BBC Radio 3 & Poetry Friday
Posted March 16, 2007on:
Before I get into things please tell me what you think of the New Yorker makeover? I’m not fond of it. I don’t appreciate the way graphics dominate the top of the page (on my screen) and I have to scroll, scroll to get to the content. What’s the big deal about that huge embedded cartoon…thing? Eh. Everything else looks all right.
I’ve fallen in love with BBC Radio 3, with its Speech and Drama programmes specifically. This Sunday, the 18th at 4:oo pm EDT it will be Harold Pinter’s play, The Homecoming for Drama on 3. The ads for it were simply delicious. Some fellow was going on about how he simply couldn’t go without his daddy tucking them in at night (when he was younger?), and didn’t daddy simply love to do it, prompting his brother for confirmation in the most sly and insolent way imaginable. I tell you there’s nothing like to the breath of dirty, dirty going ons to get one interested in high brow literature.
And if you love the sea as much as I do, you’ll want to tune in later at 6:30 for “By the Sea”, a Words and Music programme in which Alex Jennings and Fiona Shaw will read sea themed poetry and prose by Bishop, Masefield, Hugo Williams and Charles Dickens interspersed with music written by Britten (!!), Mendelssohn and Mozart, among others.
Saturday will be your last chance to listen to the remarkable Crossing the Bar which is a mixture of any Tennyson poetry to do with the sea, arranged around his long Enoch Arden, with sea songs performed by the excellent acappella trio Coope, Boyes and Simpson. It’s really, really lovely with some fantastic readings of Kraken and The Sea-Fairies. The second is now a favourite of mine due to the way they handled the reading–really made them sound like sirens!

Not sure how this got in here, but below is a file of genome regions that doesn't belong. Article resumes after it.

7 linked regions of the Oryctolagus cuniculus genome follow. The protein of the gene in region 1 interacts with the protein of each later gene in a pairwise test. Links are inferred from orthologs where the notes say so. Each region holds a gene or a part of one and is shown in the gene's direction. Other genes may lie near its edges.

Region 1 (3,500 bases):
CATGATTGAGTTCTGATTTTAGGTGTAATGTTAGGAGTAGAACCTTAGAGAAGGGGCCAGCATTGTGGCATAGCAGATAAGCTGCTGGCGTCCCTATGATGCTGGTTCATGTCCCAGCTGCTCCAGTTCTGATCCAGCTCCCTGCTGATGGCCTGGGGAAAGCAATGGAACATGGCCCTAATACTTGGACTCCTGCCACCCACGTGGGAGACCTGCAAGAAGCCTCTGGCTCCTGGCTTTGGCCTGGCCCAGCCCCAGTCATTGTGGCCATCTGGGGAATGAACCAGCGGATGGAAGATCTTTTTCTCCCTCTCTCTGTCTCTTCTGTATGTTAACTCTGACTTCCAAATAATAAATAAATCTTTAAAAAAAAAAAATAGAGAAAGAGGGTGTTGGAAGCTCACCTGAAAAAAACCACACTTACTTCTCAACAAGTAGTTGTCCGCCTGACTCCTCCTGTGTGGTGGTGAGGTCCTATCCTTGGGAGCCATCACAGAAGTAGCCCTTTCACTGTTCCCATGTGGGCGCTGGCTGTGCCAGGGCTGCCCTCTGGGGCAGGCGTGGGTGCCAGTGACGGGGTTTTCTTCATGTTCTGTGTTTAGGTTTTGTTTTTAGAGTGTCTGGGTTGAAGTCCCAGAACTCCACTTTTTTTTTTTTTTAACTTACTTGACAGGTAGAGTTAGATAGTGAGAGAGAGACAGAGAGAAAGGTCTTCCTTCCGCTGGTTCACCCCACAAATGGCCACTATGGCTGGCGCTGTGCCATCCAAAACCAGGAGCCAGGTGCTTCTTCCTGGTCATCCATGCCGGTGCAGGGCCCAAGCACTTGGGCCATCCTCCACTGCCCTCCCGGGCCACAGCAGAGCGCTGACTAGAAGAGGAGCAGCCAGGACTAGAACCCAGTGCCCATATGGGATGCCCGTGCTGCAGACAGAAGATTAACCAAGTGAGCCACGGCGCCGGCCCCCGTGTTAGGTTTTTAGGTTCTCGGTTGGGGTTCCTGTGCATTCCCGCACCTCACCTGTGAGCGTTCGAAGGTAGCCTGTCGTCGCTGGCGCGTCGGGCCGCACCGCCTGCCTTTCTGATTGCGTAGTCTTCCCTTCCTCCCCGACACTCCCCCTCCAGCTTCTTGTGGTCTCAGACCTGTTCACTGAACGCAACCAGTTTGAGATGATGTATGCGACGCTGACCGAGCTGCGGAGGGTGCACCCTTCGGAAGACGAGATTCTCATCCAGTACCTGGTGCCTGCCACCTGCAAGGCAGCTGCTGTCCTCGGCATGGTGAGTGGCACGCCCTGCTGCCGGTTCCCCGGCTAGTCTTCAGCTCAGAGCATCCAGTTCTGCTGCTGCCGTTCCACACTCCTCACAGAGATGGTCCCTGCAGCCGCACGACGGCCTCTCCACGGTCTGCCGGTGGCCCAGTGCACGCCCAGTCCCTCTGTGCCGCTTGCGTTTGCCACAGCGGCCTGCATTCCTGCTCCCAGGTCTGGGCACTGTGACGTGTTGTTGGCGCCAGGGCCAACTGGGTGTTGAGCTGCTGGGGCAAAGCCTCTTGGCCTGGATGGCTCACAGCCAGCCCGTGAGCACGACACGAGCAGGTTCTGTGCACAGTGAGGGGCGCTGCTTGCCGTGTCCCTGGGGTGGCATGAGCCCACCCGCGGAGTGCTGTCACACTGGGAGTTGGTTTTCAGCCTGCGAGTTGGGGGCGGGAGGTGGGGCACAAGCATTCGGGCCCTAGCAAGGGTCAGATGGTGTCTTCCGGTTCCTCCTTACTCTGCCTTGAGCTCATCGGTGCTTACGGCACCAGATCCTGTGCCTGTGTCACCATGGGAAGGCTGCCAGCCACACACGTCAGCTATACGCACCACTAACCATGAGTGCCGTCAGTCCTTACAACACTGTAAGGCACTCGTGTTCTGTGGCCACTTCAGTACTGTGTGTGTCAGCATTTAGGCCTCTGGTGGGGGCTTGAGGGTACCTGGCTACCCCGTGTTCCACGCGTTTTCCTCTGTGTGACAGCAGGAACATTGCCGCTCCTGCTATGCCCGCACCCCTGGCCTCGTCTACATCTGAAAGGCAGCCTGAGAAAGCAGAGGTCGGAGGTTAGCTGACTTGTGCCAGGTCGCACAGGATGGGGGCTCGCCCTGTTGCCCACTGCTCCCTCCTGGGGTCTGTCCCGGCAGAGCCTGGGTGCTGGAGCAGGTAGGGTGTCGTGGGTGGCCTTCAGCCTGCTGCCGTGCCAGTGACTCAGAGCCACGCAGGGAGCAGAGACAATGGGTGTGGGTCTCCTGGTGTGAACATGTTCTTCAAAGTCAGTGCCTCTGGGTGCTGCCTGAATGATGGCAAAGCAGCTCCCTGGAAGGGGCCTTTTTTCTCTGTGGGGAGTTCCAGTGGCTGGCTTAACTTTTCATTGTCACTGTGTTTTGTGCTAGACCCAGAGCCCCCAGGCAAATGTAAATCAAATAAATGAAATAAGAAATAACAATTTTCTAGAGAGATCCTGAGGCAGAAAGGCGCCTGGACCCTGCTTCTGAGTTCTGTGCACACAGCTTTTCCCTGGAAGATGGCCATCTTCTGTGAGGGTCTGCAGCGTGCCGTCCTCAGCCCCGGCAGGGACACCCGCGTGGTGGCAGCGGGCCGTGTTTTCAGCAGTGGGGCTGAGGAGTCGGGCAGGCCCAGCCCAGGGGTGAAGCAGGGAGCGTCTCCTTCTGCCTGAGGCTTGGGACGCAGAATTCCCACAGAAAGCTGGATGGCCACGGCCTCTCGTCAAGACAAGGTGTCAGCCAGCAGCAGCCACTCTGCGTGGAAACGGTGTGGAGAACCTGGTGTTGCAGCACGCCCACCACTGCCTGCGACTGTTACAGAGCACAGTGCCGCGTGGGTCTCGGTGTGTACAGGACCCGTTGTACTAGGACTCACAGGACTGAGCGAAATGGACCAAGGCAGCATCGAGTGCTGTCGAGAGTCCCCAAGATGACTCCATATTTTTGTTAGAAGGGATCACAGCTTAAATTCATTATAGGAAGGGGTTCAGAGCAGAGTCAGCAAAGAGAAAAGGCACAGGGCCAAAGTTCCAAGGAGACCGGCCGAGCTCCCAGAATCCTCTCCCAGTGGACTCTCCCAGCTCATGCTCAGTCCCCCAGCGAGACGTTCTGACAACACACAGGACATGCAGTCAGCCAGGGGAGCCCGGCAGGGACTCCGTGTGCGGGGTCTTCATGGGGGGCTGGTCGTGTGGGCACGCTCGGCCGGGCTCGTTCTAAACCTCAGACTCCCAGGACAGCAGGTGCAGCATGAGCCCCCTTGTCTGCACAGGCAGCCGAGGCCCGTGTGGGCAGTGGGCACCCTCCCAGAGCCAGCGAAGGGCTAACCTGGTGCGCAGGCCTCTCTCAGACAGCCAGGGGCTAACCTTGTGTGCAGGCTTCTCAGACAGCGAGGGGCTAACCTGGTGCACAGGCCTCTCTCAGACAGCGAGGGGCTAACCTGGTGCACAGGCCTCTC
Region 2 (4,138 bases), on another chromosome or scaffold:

Right then, on to the poem. I’ve had a few Jack Gilbert poems that were printed in The Paris Review waiting to be posted. “Ovid in Tears” has nothing to do with St. Patrick’s Day or the ocean but it’s created a space for itself in my personal landscape.
Ovid in Tears
Love is like a garden in the heart, he said.
They asked him what he meant by garden.
He explained about gardens. “In the cities,”
he said, “there are places walled off where color
and decorum are magnified into a civilization.
Like a beautiful woman,” he said. How like
a woman, they asked. He remembered their wives
and said garden was just a figure of speech,
then called for drinks all around. Two rounds
later he was crying. Talking about how Charlemagne
couldn’t read but still made a world. About Hagia
Sophia and putting a round dome on a square
base after nine hundred years of failure.
The hand holding him slipped and he fell.
“White stone in the white sunlight,” he said
as they picked him up. “Not the great fires
built on the edge of the world.” His voice grew
fainter as they carried him away. “Both the melody
and the symphony. The imperfect dancing
in the beautiful dance. The dance most of all.”